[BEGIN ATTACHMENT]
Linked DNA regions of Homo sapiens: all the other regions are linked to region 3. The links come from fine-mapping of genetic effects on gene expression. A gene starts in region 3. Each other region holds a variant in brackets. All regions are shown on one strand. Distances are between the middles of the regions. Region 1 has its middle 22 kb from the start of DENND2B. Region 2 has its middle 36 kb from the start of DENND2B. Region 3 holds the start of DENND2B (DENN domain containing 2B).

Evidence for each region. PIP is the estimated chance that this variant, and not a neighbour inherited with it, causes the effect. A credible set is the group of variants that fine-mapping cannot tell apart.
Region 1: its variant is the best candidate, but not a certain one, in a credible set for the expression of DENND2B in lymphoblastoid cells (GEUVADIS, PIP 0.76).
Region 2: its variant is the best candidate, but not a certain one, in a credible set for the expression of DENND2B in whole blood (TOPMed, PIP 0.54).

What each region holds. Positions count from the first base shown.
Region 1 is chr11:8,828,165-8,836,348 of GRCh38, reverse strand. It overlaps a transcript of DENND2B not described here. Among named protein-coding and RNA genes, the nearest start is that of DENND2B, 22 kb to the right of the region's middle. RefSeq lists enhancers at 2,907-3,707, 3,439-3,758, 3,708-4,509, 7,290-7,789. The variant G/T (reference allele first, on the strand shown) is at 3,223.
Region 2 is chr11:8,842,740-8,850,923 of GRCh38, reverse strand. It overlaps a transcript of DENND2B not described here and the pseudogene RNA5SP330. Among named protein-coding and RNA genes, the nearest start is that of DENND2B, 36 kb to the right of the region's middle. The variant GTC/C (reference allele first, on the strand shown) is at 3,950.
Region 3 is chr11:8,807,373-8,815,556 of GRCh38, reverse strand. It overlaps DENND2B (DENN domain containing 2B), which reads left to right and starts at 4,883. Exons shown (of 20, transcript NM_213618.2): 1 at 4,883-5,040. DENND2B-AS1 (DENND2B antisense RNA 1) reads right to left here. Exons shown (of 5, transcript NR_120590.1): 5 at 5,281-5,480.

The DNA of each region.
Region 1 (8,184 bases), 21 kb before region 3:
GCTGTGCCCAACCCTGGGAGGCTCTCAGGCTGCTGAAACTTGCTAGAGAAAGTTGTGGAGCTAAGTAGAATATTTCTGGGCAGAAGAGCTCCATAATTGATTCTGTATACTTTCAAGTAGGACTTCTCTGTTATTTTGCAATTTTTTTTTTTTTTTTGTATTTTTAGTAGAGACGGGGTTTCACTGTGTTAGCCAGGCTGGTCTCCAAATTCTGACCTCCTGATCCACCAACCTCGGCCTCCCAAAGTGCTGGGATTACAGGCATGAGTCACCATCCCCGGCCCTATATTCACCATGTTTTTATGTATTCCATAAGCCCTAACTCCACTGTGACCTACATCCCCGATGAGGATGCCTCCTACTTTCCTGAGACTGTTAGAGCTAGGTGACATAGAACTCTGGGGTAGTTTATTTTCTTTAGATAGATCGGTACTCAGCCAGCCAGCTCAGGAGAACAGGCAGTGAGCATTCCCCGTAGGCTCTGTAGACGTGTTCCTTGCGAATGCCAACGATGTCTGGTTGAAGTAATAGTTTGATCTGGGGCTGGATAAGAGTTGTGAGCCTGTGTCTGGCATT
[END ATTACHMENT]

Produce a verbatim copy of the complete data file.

Linked DNA regions of Homo sapiens: all the other regions are linked to region 3. The links come from fine-mapping of genetic effects on gene expression. A gene starts in region 3. Each other region holds a variant in brackets. All regions are shown on one strand. Distances are between the middles of the regions. Region 1 has its middle 22 kb from the start of DENND2B. Region 2 has its middle 36 kb from the start of DENND2B. Region 3 holds the start of DENND2B (DENN domain containing 2B).

Evidence for each region. PIP is the estimated chance that this variant, and not a neighbour inherited with it, causes the effect. A credible set is the group of variants that fine-mapping cannot tell apart.
Region 1: its variant is the best candidate, but not a certain one, in a credible set for the expression of DENND2B in lymphoblastoid cells (GEUVADIS, PIP 0.76).
Region 2: its variant is the best candidate, but not a certain one, in a credible set for the expression of DENND2B in whole blood (TOPMed, PIP 0.54).

What each region holds. Positions count from the first base shown.
Region 1 is chr11:8,828,165-8,836,348 of GRCh38, reverse strand. It overlaps a transcript of DENND2B not described here. Among named protein-coding and RNA genes, the nearest start is that of DENND2B, 22 kb to the right of the region's middle. RefSeq lists enhancers at 2,907-3,707, 3,439-3,758, 3,708-4,509, 7,290-7,789. The variant G/T (reference allele first, on the strand shown) is at 3,223.
Region 2 is chr11:8,842,740-8,850,923 of GRCh38, reverse strand. It overlaps a transcript of DENND2B not described here and the pseudogene RNA5SP330. Among named protein-coding and RNA genes, the nearest start is that of DENND2B, 36 kb to the right of the region's middle. The variant GTC/C (reference allele first, on the strand shown) is at 3,950.
Region 3 is chr11:8,807,373-8,815,556 of GRCh38, reverse strand. It overlaps DENND2B (DENN domain containing 2B), which reads left to right and starts at 4,883. Exons shown (of 20, transcript NM_213618.2): 1 at 4,883-5,040. DENND2B-AS1 (DENND2B antisense RNA 1) reads right to left here. Exons shown (of 5, transcript NR_120590.1): 5 at 5,281-5,480.

The DNA of each region.
Region 1 (8,184 bases), 21 kb before region 3:
GCTGTGCCCAACCCTGGGAGGCTCTCAGGCTGCTGAAACTTGCTAGAGAAAGTTGTGGAGCTAAGTAGAATATTTCTGGGCAGAAGAGCTCCATAATTGATTCTGTATACTTTCAAGTAGGACTTCTCTGTTATTTTGCAATTTTTTTTTTTTTTTTGTATTTTTAGTAGAGACGGGGTTTCACTGTGTTAGCCAGGCTGGTCTCCAAATTCTGACCTCCTGATCCACCAACCTCGGCCTCCCAAAGTGCTGGGATTACAGGCATGAGTCACCATCCCCGGCCCTATATTCACCATGTTTTTATGTATTCCATAAGCCCTAACTCCACTGTGACCTACATCCCCGATGAGGATGCCTCCTACTTTCCTGAGACTGTTAGAGCTAGGTGACATAGAACTCTGGGGTAGTTTATTTTCTTTAGATAGATCGGTACTCAGCCAGCCAGCTCAGGAGAACAGGCAGTGAGCATTCCCCGTAGGCTCTGTAGACGTGTTCCTTGCGAATGCCAACGATGTCTGGTTGAAGTAATAGTTTGATCTGGGGCTGGATAAGAGTTGTGAGCCTGTGTCTGGCATT